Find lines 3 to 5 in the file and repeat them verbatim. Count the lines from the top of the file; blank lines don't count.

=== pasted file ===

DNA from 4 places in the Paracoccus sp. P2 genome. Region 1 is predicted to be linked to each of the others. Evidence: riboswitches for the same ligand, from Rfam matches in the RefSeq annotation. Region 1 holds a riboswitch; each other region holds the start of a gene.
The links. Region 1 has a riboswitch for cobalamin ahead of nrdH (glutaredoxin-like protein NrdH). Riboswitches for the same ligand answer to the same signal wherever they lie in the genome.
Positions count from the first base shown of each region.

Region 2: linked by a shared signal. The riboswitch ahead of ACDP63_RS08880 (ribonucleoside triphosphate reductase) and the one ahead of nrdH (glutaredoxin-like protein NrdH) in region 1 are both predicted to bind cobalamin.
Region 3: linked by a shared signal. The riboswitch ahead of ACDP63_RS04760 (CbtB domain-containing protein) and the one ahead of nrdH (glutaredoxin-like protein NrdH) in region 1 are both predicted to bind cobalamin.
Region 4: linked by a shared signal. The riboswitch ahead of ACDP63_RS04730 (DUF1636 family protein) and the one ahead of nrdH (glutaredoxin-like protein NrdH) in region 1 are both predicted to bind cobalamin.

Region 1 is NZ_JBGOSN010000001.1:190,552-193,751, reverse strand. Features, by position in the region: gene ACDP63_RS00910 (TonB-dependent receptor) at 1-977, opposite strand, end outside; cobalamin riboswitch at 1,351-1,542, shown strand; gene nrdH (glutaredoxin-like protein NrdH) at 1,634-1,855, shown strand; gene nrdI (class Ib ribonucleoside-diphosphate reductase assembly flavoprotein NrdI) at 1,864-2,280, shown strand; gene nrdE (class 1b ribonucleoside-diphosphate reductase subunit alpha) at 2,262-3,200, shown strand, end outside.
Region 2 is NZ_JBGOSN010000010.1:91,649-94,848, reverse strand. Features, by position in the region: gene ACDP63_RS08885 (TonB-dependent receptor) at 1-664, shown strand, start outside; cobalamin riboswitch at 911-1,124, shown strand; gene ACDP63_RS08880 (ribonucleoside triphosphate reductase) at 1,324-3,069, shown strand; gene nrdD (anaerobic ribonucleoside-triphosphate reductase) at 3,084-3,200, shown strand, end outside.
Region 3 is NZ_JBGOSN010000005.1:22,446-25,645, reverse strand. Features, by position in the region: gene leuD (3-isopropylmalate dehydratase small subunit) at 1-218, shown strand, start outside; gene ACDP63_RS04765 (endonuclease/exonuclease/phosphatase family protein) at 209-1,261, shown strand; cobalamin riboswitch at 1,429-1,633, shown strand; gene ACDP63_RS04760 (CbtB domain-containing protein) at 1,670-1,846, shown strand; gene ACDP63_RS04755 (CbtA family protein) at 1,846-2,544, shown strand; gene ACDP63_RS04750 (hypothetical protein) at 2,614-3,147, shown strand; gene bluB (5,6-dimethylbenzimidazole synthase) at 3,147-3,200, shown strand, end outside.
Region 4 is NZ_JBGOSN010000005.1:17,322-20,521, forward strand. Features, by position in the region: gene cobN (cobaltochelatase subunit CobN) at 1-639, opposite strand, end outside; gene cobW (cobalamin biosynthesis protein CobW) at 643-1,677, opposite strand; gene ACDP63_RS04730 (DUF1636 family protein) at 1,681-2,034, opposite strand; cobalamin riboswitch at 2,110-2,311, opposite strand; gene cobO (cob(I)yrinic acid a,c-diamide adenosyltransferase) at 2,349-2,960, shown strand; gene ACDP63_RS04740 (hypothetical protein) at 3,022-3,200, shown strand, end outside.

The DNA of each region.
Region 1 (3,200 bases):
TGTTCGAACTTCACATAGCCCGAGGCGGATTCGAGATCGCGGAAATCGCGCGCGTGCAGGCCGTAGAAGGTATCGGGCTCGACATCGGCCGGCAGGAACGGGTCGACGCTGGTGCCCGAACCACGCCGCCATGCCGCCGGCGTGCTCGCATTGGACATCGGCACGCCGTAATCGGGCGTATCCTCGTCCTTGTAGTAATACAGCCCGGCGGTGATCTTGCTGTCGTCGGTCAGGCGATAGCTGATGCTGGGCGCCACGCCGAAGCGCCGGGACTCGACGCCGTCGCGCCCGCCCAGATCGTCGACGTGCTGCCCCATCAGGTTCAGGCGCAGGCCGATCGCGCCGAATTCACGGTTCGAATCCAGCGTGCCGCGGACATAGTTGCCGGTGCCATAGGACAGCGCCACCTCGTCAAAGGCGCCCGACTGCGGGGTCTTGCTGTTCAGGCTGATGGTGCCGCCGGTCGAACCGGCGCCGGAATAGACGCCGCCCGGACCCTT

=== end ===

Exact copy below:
Positions count from the first base shown of each region.

Region 2: linked by a shared signal. The riboswitch ahead of ACDP63_RS08880 (ribonucleoside triphosphate reductase) and the one ahead of nrdH (glutaredoxin-like protein NrdH) in region 1 are both predicted to bind cobalamin.
Region 3: linked by a shared signal. The riboswitch ahead of ACDP63_RS04760 (CbtB domain-containing protein) and the one ahead of nrdH (glutaredoxin-like protein NrdH) in region 1 are both predicted to bind cobalamin.